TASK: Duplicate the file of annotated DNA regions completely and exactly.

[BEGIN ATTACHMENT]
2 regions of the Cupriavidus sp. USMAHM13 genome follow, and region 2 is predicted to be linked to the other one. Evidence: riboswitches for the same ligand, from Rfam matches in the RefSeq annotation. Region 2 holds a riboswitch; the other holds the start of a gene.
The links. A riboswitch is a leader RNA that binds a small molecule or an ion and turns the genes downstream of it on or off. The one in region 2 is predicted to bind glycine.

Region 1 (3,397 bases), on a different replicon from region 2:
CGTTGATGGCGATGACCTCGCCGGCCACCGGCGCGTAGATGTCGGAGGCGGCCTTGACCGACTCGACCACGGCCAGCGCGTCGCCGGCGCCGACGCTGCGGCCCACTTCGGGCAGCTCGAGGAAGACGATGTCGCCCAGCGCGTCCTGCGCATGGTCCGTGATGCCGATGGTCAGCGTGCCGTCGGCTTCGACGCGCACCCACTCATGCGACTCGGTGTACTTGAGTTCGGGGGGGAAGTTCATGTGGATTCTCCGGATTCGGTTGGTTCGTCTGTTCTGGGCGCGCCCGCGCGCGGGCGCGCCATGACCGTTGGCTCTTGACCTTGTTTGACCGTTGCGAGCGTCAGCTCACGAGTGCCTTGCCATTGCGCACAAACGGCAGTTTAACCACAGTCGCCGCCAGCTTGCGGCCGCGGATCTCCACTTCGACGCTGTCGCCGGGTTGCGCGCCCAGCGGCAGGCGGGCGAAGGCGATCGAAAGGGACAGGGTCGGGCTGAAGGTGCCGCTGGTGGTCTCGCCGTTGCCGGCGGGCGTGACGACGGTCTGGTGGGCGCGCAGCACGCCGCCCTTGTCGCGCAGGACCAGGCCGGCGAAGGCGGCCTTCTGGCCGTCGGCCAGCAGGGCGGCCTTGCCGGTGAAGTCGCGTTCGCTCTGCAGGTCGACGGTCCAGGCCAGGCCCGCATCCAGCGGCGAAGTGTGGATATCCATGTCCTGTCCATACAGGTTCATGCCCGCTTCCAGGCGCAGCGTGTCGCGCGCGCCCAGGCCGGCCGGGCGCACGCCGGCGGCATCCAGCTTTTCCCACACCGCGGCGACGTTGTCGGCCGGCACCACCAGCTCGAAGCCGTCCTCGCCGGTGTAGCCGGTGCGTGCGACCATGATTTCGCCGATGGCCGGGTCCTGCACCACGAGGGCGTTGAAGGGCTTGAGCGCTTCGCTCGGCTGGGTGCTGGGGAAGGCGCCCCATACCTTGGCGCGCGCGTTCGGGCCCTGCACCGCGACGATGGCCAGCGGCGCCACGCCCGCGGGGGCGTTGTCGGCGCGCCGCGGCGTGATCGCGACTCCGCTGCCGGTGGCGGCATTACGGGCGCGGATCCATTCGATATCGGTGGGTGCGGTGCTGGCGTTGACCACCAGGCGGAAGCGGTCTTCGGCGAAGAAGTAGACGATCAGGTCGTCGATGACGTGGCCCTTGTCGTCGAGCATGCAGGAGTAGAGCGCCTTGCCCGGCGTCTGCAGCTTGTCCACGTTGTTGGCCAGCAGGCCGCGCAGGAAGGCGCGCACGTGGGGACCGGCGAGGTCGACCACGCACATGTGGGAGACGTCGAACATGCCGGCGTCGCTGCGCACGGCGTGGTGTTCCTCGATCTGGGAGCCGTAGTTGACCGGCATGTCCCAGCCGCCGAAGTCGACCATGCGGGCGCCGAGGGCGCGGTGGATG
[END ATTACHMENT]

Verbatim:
2 regions of the Cupriavidus sp. USMAHM13 genome follow, and region 2 is predicted to be linked to the other one. Evidence: riboswitches for the same ligand, from Rfam matches in the RefSeq annotation. Region 2 holds a riboswitch; the other holds the start of a gene.
The links. A riboswitch is a leader RNA that binds a small molecule or an ion and turns the genes downstream of it on or off. The one in region 2 is predicted to bind glycine.

Region 1 (3,397 bases), on a different replicon from region 2:
CGTTGATGGCGATGACCTCGCCGGCCACCGGCGCGTAGATGTCGGAGGCGGCCTTGACCGACTCGACCACGGCCAGCGCGTCGCCGGCGCCGACGCTGCGGCCCACTTCGGGCAGCTCGAGGAAGACGATGTCGCCCAGCGCGTCCTGCGCATGGTCCGTGATGCCGATGGTCAGCGTGCCGTCGGCTTCGACGCGCACCCACTCATGCGACTCGGTGTACTTGAGTTCGGGGGGGAAGTTCATGTGGATTCTCCGGATTCGGTTGGTTCGTCTGTTCTGGGCGCGCCCGCGCGCGGGCGCGCCATGACCGTTGGCTCTTGACCTTGTTTGACCGTTGCGAGCGTCAGCTCACGAGTGCCTTGCCATTGCGCACAAACGGCAGTTTAACCACAGTCGCCGCCAGCTTGCGGCCGCGGATCTCCACTTCGACGCTGTCGCCGGGTTGCGCGCCCAGCGGCAGGCGGGCGAAGGCGATCGAAAGGGACAGGGTCGGGCTGAAGGTGCCGCTGGTGGTCTCGCCGTTGCCGGCGGGCGTGACGACGGTCTGGTGGGCGCGCAGCACGCCGCCCTTGTCGCGCAGGACCAGGCCGGCGAAGGCGGCCTTCTGGCCGTCGGCCAGCAGGGCGGCCTTGCCGGTGAAGTCGCGTTCGCTCTGCAGGTCGACGGTCCAGGCCAGGCCCGCATCCAGCGGCGAAGTGTGGATATCCATGTCCTGTCCATACAGGTTCATGCCCGCTTCCAGGCGCAGCGTGTCGCGCGCGCCCAGGCCGGCCGGGCGCACGCCGGCGGCATCCAGCTTTTCCCACACCGCGGCGACGTTGTCGGCCGGCACCACCAGCTCGAAGCCGTCCTCGCCGGTGTAGCCGGTGCGTGCGACCATGATTTCGCCGATGGCCGGGTCCTGCACCACGAGGGCGTTGAAGGGCTTGAGCGCTTCGCTCGGCTGGGTGCTGGGGAAGGCGCCCCATACCTTGGCGCGCGCGTTCGGGCCCTGCACCGCGACGATGGCCAGCGGCGCCACGCCCGCGGGGGCGTTGTCGGCGCGCCGCGGCGTGATCGCGACTCCGCTGCCGGTGGCGGCATTACGGGCGCGGATCCATTCGATATCGGTGGGTGCGGTGCTGGCGTTGACCACCAGGCGGAAGCGGTCTTCGGCGAAGAAGTAGACGATCAGGTCGTCGATGACGTGGCCCTTGTCGTCGAGCATGCAGGAGTAGAGCGCCTTGCCCGGCGTCTGCAGCTTGTCCACGTTGTTGGCCAGCAGGCCGCGCAGGAAGGCGCGCACGTGGGGACCGGCGAGGTCGACCACGCACATGTGGGAGACGTCGAACATGCCGGCGTCGCTGCGCACGGCGTGGTGTTCCTCGATCTGGGAGCCGTAGTTGACCGGCATGTCCCAGCCGCCGAAGTCGACCATGCGGGCGCCGAGGGCGCGGTGGATG